The Rules of the Tunnel
A Brief Period of Madness
A journalist faces his toughest assignment yet: profiling himself. Zeman recounts his struggle with clinical depression in this high- octane, brutally funny memoir about mood disorders, memory, shock treatment therapy and the quest to get back to normal.
Thirty-five million Americans suffer from clinical depression. But Ned Zeman never thought he'd be one of them. He came from a happy Midwestern family. He had great friends and a busy social life. His career was thriving at Vanity Fair where he profiled adventurers and eccentrics who pushed the limits and died young.
Then, at age thirty-two, anxiety and depression gripped Zeman with increasing violence and consequences. He experimented with therapist after therapist, medication after medication, hospital after hospital- including McLean Hospital, the facility famed for its treatment of writers, from Sylvia Plath to Susanna Kaysen to David Foster Wallace. Zeman eventually went further, by trying electroconvulsive therapy, aka shock treatment, aka "the treatment of last resort."
By the time it was over, Zeman had lost nearly two years' worth of memory. He was a reporter with amnesia. He had no choice but to start from scratch, to reassemble the pieces of a life he didn't remember and, increasingly, didn't want to. His girlfriend was gone; friends weren't speaking to him. His life lay in ruins. And the biggest question remained, "What the hell did I do?"
By turns hilarious and heartbreaking, profane and hopeful, The Rules of the Tunnel is a blistering account of Zeman's twisted ride to hell and back-a return made possible by friends real and less so, among them the dead "eccentrics" he once profiled. It's a guttural shout of a book, one that defies conventional notions about those with mood disorders, unlocks mysteries within mysteries, and proves that sometimes everything you're looking for is right in front of you.
Why did you decide to write The Rules of the Tunnel?
I didn't do much deciding at all. I just started writing the thing -- in journal form, essentially. I didn't think 'book' until I'd written several thousand words. This was something like nine months following ECT. My motivations were many. I needed to pull together the pieces of a story I didn't remember. The more I learned, the worse I felt about some of the things I'd done. So I wanted to come clean. Also, I was reacting to some of the countless Memoirs of Depression out there. Too many of them, I thought, were either romanticized or depressing. On a brighter note, I was motivated by gratitude; in some ways, the book is a thank you note to the poor, gullible souls who saved my ass. My final motivation is the same one shared by all writers: I had a story to tell.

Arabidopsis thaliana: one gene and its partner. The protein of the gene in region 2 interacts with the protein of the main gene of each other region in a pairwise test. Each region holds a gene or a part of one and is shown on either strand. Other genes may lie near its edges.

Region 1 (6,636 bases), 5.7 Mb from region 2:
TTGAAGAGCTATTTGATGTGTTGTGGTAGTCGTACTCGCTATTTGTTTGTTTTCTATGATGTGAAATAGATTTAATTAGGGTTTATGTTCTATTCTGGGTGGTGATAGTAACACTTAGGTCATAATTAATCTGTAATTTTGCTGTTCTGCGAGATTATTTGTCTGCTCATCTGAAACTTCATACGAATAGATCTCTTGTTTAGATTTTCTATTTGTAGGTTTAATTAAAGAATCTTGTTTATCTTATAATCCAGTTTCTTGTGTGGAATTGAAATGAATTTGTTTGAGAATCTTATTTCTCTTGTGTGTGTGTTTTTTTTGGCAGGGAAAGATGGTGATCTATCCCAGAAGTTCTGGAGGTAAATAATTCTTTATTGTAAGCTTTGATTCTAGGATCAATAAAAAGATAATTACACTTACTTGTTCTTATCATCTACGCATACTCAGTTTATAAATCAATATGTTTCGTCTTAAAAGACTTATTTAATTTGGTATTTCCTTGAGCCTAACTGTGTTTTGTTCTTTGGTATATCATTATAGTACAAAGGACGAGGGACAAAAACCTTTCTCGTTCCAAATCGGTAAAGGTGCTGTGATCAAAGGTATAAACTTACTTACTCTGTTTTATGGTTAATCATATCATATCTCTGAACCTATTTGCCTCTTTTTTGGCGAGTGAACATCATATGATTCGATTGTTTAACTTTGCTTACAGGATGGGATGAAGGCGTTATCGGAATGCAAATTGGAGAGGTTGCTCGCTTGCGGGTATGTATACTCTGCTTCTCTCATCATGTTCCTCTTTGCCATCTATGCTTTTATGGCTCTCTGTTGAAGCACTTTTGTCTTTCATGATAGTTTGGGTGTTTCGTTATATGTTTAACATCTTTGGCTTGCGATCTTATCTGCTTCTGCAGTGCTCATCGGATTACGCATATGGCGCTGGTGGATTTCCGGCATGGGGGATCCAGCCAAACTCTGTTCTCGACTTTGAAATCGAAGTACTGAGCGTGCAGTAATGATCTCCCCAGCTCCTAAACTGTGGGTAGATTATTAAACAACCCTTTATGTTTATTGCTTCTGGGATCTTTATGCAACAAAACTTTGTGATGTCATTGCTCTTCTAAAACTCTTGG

Why would someone as (self-described) self-conscious as you reveal the most private details about yourself?
Because the opposite approach wasn't working. I'd spent a lifetime trying to avoid being "found out" -- and look where that got me. The less I said, over the years, the more self-conscious I became. That's the trend for people with mood disorders or social anxiety disorders. Everything just seems so embarrassing, so ripe for ridicule and shame that you try to control the flow of information. You become your own little Kremlin. In the end, though, the strategy fails; it only makes you more isolated, depressed, and anxious. Everyone wants to be heard and understood. I was having trouble doing this in increments. So I figured 'Ah, well, might as well swing for the fences. What have I got to lose?'
How do you write about anxiety and depression without getting anxious and depressed?
You don't. Not entirely. Writing, in any form, is torture. Writing this book was, at times, misery. Parts of the story are so embarrassing; they made me want to flee to Canada. Other parts just made me sad. On the other hand, there's a reason why I -- and so many other nervous types -- write for a living. Writing is a solitary, quiet, inward vocation. It's the way we connect with the outside world. And, believe me; writing about the stress of cocktail parties is far less stressful than the cocktail parties themselves.
Did you worry about offending others who suffer from mood disorders?
I worry about offending my cats. So, yes, I'm aware that some people may resent my tone, or my lack of decorum, or whatever. And my response about that is: If you're a depressive, and you want to stay that way, go read The Bell Jar. God only knows how many readers Sylvia Plath sent over the edge. I like to think that most readers of my book will understand that I'm not making sport of mood disorders or the people who suffer them. They're my people. And I think I'm representative of many of them. Too often, moodies are portrayed as fragile, mirthless sad-sacks who turn to dust at the slightest offense. Now that's offensive. Most moodies I know are so sick of people tiptoeing around them. And, believe me; they own the copyright on gallows humors. One of the moodies I write about in the book, George Trow, deemed himself a founding member of a club called Insane Anonymous. He was the toast of the asylum. And I love him for that.